Could Barton Springs Dry Up?

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A memo circulating at Austin City Hall raises the prospect of Barton Springs basically drying up by the end of 2010 if the current drought persists. Asher Price has the story over at his Statesman Salsa Verde blog.

“With the drought approaching the worst on record, we are in unchartered territory,” [Victoria Li P.E., Director of the Austin Watershed Protection Department] wrote. “We do not know exactly how the aquifer will respond to continued lack of rainfall, if flow continues to decline at a constant, slower or faster rate as the drought deepens.”

The department projects Barton Springs flow will drop to 12 cfs by the end of this year and 5 cfs by December 2010 if the drought persists.

“If the drought persists for long enough, the springs could cease flowing,” she wrote. “Significant rainfall might completely erase fears of the current drought or only delay them if drought conditions continue.”

The conditions have serious consequences for the endangered Barton Springs salamander. The 2009 count in Eliza Springs is down to 159 (there were 703 in the 2008 count).

“It is unknown whether salamander populations would rebound from extended flow conditions below 5 cfs and the associated low oxygen levels,” Li wrote.

Barton Springs flow

As Li notes, there is considerable uncertainty in predicting how Barton Springs would respond to a prolonged drought. The historical point of comparison is the drought of the 50s during which Barton Springs dwindled to 9.6 cfs in March 1956. But there was much less pumping from the aquifer then. The memo states:

Today, various municipal and private users remove 10 to 11 cfs from the aquifer through permitted pumping. This level of pumping is a concern since it is equivalent to the spring flow rate during the worst of the 1950s drought-of-record.

In other words, all other things being equal, if this drought deepens to the level of 1956, we could reasonably expect the flow at the Springs to approach zero. I called David Johns, a hydrogeologist with the City of Austin, to ask if this assumption was accurate.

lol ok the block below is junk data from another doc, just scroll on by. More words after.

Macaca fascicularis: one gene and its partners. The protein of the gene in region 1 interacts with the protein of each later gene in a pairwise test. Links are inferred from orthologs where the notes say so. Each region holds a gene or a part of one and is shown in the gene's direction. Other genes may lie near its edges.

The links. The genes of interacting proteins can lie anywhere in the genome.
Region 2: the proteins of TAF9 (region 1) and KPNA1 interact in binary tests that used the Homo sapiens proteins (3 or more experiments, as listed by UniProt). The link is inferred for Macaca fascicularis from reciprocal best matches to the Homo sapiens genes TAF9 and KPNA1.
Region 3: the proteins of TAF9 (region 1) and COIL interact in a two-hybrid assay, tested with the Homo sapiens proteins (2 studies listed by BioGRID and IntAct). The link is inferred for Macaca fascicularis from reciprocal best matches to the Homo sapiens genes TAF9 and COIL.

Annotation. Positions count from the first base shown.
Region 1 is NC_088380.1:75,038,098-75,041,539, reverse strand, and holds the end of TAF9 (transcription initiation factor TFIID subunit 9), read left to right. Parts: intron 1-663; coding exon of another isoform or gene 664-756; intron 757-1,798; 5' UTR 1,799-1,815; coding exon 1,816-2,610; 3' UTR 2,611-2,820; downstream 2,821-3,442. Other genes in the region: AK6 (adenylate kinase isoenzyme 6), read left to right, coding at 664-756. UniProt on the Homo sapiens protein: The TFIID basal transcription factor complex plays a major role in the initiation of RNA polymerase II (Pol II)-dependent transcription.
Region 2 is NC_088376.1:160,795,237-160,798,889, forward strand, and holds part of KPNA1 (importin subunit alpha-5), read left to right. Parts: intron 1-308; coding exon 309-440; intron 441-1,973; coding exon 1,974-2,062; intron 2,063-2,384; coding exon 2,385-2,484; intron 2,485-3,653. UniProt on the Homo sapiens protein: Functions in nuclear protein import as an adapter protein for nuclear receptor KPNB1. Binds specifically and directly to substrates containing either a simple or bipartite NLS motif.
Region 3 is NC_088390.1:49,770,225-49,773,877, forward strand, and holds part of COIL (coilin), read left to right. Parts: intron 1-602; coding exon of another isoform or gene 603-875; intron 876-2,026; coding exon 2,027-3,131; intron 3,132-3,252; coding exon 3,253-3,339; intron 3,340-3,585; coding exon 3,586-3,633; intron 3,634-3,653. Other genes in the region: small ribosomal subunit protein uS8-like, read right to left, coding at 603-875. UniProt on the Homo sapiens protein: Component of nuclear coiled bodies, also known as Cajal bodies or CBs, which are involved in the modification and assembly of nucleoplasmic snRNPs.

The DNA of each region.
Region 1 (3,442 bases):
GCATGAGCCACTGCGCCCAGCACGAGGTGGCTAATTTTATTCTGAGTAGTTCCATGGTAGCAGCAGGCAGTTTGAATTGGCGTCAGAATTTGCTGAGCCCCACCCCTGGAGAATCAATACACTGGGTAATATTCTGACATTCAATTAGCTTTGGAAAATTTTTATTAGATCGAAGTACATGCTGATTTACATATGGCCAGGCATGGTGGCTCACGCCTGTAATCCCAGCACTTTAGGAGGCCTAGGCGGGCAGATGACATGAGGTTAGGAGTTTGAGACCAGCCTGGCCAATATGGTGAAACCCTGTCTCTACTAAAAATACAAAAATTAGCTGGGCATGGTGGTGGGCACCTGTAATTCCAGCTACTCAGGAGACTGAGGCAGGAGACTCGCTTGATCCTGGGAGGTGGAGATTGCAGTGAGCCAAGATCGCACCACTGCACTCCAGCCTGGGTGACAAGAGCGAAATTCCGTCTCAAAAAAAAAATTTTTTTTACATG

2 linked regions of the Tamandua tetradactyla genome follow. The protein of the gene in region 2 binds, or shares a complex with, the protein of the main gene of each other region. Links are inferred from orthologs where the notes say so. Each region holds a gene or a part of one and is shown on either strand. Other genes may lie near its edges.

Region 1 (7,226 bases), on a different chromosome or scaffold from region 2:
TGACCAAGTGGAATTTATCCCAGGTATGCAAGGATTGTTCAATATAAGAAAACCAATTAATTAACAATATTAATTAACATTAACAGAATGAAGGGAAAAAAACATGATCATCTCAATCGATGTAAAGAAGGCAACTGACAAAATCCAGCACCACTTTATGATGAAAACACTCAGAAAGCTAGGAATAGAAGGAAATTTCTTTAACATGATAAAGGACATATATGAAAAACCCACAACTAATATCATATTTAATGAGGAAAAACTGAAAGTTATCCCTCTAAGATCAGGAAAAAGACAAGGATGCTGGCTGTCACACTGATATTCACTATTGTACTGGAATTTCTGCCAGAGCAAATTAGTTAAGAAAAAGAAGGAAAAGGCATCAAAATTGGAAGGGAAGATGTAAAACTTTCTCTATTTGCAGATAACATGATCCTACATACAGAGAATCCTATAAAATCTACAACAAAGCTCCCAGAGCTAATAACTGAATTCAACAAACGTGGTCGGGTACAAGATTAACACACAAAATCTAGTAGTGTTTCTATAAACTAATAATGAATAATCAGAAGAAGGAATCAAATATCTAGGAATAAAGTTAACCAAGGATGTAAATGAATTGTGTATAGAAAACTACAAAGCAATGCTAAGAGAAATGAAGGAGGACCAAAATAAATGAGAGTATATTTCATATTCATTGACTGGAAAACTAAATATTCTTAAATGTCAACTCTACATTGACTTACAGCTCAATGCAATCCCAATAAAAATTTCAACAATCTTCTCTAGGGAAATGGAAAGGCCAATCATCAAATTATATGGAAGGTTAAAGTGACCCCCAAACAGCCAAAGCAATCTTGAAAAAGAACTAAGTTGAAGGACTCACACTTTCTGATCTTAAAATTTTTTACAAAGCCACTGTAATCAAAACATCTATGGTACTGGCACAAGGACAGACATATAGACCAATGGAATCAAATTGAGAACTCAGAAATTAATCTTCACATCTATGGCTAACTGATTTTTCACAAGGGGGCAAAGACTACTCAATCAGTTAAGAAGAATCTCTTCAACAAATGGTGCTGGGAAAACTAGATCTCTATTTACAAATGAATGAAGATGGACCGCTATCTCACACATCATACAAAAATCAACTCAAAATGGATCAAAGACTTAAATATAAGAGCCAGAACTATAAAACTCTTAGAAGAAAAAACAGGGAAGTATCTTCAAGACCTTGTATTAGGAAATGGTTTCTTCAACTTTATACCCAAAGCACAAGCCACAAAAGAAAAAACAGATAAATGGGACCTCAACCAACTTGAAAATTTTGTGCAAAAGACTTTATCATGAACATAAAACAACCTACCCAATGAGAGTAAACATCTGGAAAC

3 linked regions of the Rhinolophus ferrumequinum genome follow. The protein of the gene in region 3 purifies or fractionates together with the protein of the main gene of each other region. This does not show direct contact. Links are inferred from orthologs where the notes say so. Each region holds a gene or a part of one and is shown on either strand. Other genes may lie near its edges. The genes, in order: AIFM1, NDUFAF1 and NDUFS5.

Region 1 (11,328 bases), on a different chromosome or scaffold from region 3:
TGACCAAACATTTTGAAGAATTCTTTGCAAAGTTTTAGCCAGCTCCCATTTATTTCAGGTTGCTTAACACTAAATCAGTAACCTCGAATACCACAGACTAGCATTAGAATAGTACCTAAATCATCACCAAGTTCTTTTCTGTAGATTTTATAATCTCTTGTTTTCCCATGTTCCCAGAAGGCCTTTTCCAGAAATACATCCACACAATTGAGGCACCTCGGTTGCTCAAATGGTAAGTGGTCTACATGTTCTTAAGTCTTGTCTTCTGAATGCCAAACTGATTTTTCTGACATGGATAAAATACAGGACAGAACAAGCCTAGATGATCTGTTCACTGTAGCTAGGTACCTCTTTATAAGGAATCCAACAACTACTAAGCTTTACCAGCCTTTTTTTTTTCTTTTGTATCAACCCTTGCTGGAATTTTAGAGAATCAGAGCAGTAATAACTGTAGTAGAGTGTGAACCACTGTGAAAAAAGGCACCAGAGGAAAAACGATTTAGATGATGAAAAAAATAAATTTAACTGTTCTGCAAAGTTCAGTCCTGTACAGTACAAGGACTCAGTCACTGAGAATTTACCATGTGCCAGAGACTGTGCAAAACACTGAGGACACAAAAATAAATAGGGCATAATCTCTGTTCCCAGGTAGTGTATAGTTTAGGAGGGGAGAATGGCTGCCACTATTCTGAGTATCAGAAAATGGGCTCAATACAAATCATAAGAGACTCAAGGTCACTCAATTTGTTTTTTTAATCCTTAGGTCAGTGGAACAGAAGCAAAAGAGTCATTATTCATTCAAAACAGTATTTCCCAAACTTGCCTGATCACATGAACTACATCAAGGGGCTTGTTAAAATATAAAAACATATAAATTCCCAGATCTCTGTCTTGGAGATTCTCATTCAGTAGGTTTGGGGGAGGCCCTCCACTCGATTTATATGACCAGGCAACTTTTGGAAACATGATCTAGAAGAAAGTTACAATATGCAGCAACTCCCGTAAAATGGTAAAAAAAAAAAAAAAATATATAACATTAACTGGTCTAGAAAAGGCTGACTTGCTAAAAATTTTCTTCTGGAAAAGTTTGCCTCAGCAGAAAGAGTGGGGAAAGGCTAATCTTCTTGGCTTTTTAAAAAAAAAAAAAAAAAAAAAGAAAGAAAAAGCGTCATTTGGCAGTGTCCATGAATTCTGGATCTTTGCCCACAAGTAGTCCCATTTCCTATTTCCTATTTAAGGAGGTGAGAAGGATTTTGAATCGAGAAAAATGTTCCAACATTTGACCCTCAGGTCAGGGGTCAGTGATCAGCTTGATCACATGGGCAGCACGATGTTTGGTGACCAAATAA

“I think that’s the ultimate implication,” he said. 

It’s hard to see how the endangered Bartons Springs Salamander could survive at that point. 

However, Johns pointed out that the Barton Springs/Edwards Aquifer Conservation District (BSEACD) is considering rules [large .pdf] that could require all permitted well-users to “completely curtail” pumping during an “emergency” stage of drought, defined in the draft rules as “sustained flow at Barton Springs being at or below 10 cubic feet per second (cfs) on a 30-day running average basis.”

That would relieve some pressure on the Springs.

Like everyone else, I’m keeping my fingers crossed that El Niño produces some serious rainfall this fall and winter. But there’s danger in holding out hope that Mother Nature will solve our problems. Water managers call it the hydro-illogical cycle: In dry times, we panic and decide that have to do something, but then it rains and we go back to being complacent.

Droughts are a reality of life in Texas but they’re likely to get harder and harder to cope with unless there’s a real, sustained effort to change our ways.

Forrest Wilder, a native of Wimberley, Texas, is associate editor of the Observer. Forrest specializes in environmental reporting and runs the “Forrest for the Trees” blog. Forrest has appeared on Democracy Now!, The Rachel Maddow Show and numerous NPR stations. His work has been mentioned by The New York Times, the Washington Post, the New Yorker, Time magazine and many other state and national publications. Other than filing voluminous open records requests, Forrest enjoys fishing, kayaking, gardening and beer-league softball. He holds a bachelor's degree in anthropology from the University of Texas at Austin.